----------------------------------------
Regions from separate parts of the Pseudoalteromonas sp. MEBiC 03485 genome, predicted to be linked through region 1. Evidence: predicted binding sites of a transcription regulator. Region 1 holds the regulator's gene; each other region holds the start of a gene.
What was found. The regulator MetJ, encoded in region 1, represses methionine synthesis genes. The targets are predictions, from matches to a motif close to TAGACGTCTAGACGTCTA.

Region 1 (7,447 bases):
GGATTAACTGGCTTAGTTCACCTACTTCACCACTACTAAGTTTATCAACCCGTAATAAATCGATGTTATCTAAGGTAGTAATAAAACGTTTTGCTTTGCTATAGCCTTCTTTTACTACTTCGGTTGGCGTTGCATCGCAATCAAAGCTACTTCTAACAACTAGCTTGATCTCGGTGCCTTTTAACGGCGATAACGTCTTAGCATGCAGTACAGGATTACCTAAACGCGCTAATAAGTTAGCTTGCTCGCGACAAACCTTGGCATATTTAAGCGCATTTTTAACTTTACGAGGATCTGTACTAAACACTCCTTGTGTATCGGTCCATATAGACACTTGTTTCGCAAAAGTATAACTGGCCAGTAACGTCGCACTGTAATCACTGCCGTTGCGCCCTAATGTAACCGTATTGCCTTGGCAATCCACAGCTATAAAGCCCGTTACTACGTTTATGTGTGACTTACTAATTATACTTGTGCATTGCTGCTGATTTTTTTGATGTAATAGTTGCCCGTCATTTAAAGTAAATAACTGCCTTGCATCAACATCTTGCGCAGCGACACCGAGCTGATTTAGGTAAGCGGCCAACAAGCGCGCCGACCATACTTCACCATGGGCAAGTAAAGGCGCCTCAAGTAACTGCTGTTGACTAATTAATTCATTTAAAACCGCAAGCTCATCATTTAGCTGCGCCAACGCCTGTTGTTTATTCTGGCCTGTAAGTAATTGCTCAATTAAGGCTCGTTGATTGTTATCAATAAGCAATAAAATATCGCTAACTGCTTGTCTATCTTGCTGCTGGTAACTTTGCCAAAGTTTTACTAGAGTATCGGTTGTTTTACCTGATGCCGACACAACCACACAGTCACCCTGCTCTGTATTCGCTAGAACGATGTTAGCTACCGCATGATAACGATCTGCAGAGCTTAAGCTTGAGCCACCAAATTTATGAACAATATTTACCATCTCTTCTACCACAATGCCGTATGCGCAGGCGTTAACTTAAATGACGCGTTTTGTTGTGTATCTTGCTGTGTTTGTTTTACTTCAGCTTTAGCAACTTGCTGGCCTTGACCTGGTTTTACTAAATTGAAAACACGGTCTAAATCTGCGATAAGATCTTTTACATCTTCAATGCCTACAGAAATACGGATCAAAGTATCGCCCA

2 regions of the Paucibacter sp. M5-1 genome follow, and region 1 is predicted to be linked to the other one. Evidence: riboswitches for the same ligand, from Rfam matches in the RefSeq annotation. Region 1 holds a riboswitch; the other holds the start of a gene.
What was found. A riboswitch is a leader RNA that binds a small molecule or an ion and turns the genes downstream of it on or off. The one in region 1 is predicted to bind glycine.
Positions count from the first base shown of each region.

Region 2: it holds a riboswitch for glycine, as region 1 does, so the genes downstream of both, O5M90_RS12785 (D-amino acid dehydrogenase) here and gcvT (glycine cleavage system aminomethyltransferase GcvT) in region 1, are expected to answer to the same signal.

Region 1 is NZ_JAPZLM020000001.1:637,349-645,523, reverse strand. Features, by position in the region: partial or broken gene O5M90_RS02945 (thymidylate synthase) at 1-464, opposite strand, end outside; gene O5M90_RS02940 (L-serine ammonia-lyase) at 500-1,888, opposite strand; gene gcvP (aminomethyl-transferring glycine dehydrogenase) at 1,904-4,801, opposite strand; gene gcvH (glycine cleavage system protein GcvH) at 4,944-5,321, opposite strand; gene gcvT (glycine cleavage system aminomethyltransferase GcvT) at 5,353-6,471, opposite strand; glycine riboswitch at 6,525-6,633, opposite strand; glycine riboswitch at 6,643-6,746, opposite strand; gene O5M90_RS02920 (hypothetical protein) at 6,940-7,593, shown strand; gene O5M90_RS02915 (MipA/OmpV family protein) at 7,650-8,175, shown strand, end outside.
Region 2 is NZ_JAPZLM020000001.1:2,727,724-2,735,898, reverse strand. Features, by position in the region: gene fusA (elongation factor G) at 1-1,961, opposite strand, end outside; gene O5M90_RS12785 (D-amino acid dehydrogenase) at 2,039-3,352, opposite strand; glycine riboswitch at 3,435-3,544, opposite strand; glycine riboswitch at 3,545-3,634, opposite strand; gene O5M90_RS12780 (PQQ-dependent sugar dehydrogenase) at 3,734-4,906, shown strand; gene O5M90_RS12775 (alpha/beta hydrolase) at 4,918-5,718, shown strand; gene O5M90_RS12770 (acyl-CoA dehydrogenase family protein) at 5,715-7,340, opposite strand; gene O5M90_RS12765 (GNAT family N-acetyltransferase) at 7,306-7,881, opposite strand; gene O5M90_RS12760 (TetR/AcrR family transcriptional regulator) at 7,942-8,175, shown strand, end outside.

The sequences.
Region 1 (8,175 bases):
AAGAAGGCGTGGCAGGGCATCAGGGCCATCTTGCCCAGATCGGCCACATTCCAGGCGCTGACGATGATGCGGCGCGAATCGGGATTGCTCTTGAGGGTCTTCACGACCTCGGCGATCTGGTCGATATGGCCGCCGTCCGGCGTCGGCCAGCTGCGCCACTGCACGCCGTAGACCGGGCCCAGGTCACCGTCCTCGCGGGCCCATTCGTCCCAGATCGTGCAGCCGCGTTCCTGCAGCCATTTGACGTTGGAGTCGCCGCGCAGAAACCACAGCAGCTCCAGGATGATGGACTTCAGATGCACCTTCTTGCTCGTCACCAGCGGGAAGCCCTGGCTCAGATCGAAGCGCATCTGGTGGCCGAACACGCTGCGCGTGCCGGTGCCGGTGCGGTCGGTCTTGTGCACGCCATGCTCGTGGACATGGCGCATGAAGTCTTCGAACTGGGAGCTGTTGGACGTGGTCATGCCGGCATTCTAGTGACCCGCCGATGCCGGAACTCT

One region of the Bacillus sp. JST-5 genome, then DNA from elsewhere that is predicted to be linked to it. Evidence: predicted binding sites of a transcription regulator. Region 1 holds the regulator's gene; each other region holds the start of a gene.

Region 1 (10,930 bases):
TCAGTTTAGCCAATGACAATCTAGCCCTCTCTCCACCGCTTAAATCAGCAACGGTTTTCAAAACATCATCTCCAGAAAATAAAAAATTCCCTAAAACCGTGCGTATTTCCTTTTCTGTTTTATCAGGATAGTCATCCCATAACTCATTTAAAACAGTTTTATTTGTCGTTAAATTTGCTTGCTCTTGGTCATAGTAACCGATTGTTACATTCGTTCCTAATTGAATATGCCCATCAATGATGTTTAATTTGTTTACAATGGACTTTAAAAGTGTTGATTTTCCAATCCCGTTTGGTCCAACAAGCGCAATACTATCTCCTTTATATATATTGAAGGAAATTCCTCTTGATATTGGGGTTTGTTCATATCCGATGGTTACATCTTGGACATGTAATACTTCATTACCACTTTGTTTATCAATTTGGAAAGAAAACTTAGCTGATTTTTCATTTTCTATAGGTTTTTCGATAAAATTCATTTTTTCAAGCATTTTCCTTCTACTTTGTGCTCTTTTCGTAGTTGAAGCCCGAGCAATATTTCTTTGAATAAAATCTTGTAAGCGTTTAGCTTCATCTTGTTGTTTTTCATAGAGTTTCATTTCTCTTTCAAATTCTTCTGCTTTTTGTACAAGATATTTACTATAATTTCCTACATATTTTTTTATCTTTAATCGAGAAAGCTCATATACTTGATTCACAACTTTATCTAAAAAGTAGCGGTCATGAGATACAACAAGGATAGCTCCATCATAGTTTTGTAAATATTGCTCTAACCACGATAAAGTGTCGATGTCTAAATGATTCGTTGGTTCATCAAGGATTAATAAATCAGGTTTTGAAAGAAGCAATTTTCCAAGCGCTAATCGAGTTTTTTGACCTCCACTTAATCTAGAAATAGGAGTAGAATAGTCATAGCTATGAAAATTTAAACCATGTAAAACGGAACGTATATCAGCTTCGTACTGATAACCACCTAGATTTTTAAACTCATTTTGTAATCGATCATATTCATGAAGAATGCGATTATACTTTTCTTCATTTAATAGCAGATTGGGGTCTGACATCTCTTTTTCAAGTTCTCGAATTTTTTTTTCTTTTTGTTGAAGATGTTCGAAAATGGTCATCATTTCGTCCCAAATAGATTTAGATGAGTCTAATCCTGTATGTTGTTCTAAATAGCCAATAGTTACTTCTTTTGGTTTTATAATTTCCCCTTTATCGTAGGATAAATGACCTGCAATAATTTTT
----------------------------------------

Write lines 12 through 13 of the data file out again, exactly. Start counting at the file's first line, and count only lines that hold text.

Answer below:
Region 1 (8,175 bases):
AAGAAGGCGTGGCAGGGCATCAGGGCCATCTTGCCCAGATCGGCCACATTCCAGGCGCTGACGATGATGCGGCGCGAATCGGGATTGCTCTTGAGGGTCTTCACGACCTCGGCGATCTGGTCGATATGGCCGCCGTCCGGCGTCGGCCAGCTGCGCCACTGCACGCCGTAGACCGGGCCCAGGTCACCGTCCTCGCGGGCCCATTCGTCCCAGATCGTGCAGCCGCGTTCCTGCAGCCATTTGACGTTGGAGTCGCCGCGCAGAAACCACAGCAGCTCCAGGATGATGGACTTCAGATGCACCTTCTTGCTCGTCACCAGCGGGAAGCCCTGGCTCAGATCGAAGCGCATCTGGTGGCCGAACACGCTGCGCGTGCCGGTGCCGGTGCGGTCGGTCTTGTGCACGCCATGCTCGTGGACATGGCGCATGAAGTCTTCGAACTGGGAGCTGTTGGACGTGGTCATGCCGGCATTCTAGTGACCCGCCGATGCCGGAACTCT